How Schools Can Support Students with Seasonal Affective Disorder: A Conversation with Amanda Boquist and Natalie Fikac

Authors: Amanda Boquist, MA (she/her) and Natalie Fikac, Ed.D. (she/her)


Although many folks associate the fall season with holidays and joyful gatherings, it’s important to remember that up to 16 million Americans struggle with seasonal affective disorder (SAD) each year— with an additional 10 to 20% facing more mild symptoms. 


Students with seasonal depression can end up feeling very isolated and misunderstood, especially since they’re also dealing with final assignments before winter break. 


We recently chatted with two experienced team members at the South Southwest Mental Health Technology Transfer Center (MHTTC), which is part of the Texas Institute for Excellence in Mental Health (TIEMH). Senior Administrative Program Coordinators Amanda Boquist and Natalie Fikac shared what they know about seasonal depression and how to support students.



YouTube thumbnail with headshots of Amanda Boquist and Natalie Fikac in front of MHTTC branded background.




Addressing seasonal affective disorder in schools with Amanda Boquist and Natalie Fikac 

What is seasonal affective disorder (SAD) aka seasonal depression?


Seasonal affective disorder is a type of depression that typically happens during specific seasons of the year, most frequently during fall and winter.

The shorter days and less sunlight may create a chemical change in our brain, affecting serotonin and melatonin levels. More serotonin is developed during days with high sunlight, which stirs up happy feelings. However, less daylight means we create more melatonin, which causes sleepiness and sadness. 


Seasonal depression also affects some environments and populations disproportionately, including: 

  • Teenage girls, especially those living with trauma or mental health symptoms 

  • Young adults, which can be due to their increased chance of having deregulated sleep and hormonal changes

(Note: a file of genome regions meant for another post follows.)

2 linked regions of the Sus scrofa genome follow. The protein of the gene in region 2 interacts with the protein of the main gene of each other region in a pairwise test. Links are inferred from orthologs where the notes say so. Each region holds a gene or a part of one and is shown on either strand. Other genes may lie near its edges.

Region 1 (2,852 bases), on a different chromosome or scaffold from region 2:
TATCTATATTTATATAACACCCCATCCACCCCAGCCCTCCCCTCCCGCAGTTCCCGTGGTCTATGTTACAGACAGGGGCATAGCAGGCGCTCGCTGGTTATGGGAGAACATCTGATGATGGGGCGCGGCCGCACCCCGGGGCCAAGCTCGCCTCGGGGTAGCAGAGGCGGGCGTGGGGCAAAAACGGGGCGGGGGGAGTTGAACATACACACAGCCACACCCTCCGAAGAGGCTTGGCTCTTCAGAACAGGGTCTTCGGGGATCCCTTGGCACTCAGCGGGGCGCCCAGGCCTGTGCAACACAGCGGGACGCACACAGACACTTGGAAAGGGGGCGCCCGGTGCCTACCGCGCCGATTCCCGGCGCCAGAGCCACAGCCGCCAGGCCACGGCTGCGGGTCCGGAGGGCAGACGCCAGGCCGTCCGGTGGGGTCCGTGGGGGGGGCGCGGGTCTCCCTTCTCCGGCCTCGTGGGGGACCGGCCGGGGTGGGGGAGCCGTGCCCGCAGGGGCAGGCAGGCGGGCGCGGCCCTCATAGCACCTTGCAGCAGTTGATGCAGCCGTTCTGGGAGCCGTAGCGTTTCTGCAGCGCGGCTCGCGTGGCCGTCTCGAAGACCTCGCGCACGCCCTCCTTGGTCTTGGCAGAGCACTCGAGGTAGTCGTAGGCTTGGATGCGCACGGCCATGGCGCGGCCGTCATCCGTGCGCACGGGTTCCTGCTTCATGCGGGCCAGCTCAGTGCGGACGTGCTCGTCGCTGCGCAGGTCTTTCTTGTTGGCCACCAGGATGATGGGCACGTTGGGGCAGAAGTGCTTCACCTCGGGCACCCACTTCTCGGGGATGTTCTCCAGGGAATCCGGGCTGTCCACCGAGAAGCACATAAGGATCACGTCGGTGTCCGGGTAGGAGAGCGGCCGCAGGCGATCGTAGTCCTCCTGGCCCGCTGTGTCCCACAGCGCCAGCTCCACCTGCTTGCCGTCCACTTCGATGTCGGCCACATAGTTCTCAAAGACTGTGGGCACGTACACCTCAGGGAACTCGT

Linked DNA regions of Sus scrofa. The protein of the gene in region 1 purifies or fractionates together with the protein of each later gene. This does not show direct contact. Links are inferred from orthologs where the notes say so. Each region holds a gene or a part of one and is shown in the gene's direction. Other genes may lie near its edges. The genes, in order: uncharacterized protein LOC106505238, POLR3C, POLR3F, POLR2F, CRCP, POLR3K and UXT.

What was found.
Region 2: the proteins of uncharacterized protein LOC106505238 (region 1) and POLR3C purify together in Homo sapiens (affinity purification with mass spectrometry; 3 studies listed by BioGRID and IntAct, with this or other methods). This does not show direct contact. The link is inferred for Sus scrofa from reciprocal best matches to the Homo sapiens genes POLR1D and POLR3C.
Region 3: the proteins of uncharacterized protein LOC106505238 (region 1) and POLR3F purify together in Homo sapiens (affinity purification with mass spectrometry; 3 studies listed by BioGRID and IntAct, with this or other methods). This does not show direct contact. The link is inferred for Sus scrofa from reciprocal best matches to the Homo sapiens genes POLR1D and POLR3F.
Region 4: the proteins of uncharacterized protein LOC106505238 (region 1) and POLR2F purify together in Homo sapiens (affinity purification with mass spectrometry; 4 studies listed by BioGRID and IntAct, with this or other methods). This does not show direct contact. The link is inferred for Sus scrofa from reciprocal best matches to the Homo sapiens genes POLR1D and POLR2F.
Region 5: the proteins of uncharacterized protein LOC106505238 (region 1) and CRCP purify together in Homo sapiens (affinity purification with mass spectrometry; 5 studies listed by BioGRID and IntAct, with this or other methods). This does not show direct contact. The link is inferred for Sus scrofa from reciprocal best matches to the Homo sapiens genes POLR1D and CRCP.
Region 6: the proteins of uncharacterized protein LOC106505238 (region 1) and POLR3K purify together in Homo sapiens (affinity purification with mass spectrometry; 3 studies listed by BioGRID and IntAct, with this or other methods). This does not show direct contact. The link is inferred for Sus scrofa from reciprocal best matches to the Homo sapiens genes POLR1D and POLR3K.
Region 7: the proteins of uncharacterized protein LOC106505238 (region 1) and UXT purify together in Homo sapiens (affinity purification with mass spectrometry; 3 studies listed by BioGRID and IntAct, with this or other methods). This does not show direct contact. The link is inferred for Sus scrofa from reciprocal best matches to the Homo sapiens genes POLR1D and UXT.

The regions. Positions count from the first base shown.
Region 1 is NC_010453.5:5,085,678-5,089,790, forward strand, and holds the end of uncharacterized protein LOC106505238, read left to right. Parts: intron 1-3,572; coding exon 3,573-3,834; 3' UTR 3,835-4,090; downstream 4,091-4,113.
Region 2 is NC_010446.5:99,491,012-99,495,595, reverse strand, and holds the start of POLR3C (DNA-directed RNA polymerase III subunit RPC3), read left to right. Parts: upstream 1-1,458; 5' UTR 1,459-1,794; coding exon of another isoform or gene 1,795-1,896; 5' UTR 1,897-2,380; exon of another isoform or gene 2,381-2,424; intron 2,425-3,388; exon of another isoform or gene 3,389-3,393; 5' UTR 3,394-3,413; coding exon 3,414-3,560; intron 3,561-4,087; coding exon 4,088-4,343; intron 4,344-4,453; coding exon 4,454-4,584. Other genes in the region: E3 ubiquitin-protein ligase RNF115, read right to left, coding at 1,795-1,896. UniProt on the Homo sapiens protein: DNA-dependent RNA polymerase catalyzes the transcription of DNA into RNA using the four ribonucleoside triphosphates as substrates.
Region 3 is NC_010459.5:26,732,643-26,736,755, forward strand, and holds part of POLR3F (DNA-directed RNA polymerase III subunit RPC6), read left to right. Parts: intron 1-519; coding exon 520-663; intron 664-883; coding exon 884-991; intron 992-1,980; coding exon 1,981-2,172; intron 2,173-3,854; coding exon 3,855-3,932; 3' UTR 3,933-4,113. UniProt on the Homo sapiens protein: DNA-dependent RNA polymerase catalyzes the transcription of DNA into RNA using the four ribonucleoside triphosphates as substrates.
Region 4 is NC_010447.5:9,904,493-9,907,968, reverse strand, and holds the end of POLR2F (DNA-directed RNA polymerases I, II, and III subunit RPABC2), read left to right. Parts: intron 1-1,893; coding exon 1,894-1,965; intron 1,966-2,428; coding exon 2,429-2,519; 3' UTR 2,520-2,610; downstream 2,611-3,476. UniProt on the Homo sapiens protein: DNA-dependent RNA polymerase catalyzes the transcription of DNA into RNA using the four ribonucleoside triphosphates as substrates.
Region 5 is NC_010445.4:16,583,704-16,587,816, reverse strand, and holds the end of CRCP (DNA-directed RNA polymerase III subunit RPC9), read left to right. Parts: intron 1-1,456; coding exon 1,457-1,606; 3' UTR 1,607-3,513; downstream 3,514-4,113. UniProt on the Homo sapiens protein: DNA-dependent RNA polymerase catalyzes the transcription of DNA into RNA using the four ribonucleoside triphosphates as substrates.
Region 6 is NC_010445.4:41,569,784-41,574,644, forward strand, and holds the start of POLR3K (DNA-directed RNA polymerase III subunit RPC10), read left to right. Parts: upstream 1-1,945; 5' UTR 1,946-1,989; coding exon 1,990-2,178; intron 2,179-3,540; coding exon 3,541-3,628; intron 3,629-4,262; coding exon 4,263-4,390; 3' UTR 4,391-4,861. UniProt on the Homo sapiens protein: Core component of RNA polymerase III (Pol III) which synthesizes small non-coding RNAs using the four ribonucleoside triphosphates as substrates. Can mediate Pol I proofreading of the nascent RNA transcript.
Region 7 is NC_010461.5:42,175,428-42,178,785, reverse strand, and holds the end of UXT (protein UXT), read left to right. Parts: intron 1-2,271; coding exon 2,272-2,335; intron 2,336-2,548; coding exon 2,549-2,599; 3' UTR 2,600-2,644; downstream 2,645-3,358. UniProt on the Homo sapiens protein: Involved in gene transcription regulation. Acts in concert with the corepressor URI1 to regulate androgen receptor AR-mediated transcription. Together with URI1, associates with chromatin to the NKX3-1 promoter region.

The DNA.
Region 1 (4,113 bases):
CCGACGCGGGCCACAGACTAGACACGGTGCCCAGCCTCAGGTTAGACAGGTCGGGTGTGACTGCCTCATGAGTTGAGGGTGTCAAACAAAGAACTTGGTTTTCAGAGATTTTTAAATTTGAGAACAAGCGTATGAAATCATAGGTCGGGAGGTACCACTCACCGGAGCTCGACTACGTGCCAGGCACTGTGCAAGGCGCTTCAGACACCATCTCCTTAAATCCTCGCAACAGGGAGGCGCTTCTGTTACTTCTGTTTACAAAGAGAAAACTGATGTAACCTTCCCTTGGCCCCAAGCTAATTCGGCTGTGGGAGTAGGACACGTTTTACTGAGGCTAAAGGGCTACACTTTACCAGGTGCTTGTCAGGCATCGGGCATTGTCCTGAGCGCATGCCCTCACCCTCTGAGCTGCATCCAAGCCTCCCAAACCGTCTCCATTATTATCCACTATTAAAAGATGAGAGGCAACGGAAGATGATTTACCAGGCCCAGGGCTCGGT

• Those with a history of mental health issues, such as depression and bipolar mood disorder 

  • People who have other chronic medical conditions 

  • People with low levels of vitamin D 

  • People in areas closer to the equator or with less sunlight exposure 


What are key signs that a student might be struggling with seasonal depression? 



You might notice students experiencing a few of the following symptoms: 

  • Mood changes: SAD can cause students to feel sad, hopeless, or worthless. They also might become more irritable and prone to crying. 

  • Negative thinking: A person can become more self-critical or sensitive to criticism. Students may complain a lot, shift blame to others, or raise problems more often than usual. 

  • Lack of enjoyment: Students with SAD may lose interest in things they’d normally enjoy, such as hanging out with their friends or attending social activities/school organizations. 

  • Low energy: Though someone might’ve been energetic earlier in the year, in the fall they’re always tired or lack the motivation to do things. To these students, any small assignment or task can seem like a huge effort. 

  • Sleep pattern changes: Students might sleep much more than usual. They could find it hard to get up for school on time, stay awake in class, or complete work in the mornings. 

  • Irregular eating habits: Seasonal depression might increase cravings for simple carbohydrates (think comfort foods or sweets) and the tendency to overeat. Some students may gain weight during the winter months. 

  • Trouble concentrating: Similar to other types of depression, SAD can make it hard to focus. This lack of concentration could negatively affect students’ schoolwork and grades.

As the season changes and the days get longer, you’ll start seeing most students revert to their usual behaviors from before the fall season.


Have you noticed any misconceptions about this disorder?



One of the misconceptions we’ve heard is that seasonal depression only affects people living in really overcast climates— primarily the northeast or the Midwest where there are intense winters. We live in Texas and support folks in the south-southwest region where that type of weather doesn’t typically last very long. The fact is that anybody can experience seasonal depression, regardless of where they live. 


Another common misconception is that light therapy is the only effective treatment. Multiple treatments out there can make a meaningful impact, including cognitive behavioral therapy techniques, vitamin D supplements, or antidepressants (for more severe cases). 


While light therapy can be helpful, we should be mindful that not everyone will respond well to it. For example, light therapy can potentially induce mania in people who’ve been diagnosed with bipolar disorder. 


What initial steps should schools consider to support students who are struggling with SAD?



Be prepared 
If you notice that students’ needs are changing during certain times of the year, ensure there’s a plan in place to address them. Before the school year begins, educators and staff can establish social-emotional learning support, optimize their guidance curriculum, and brainstorm new strategies to help students. 


Equip school staff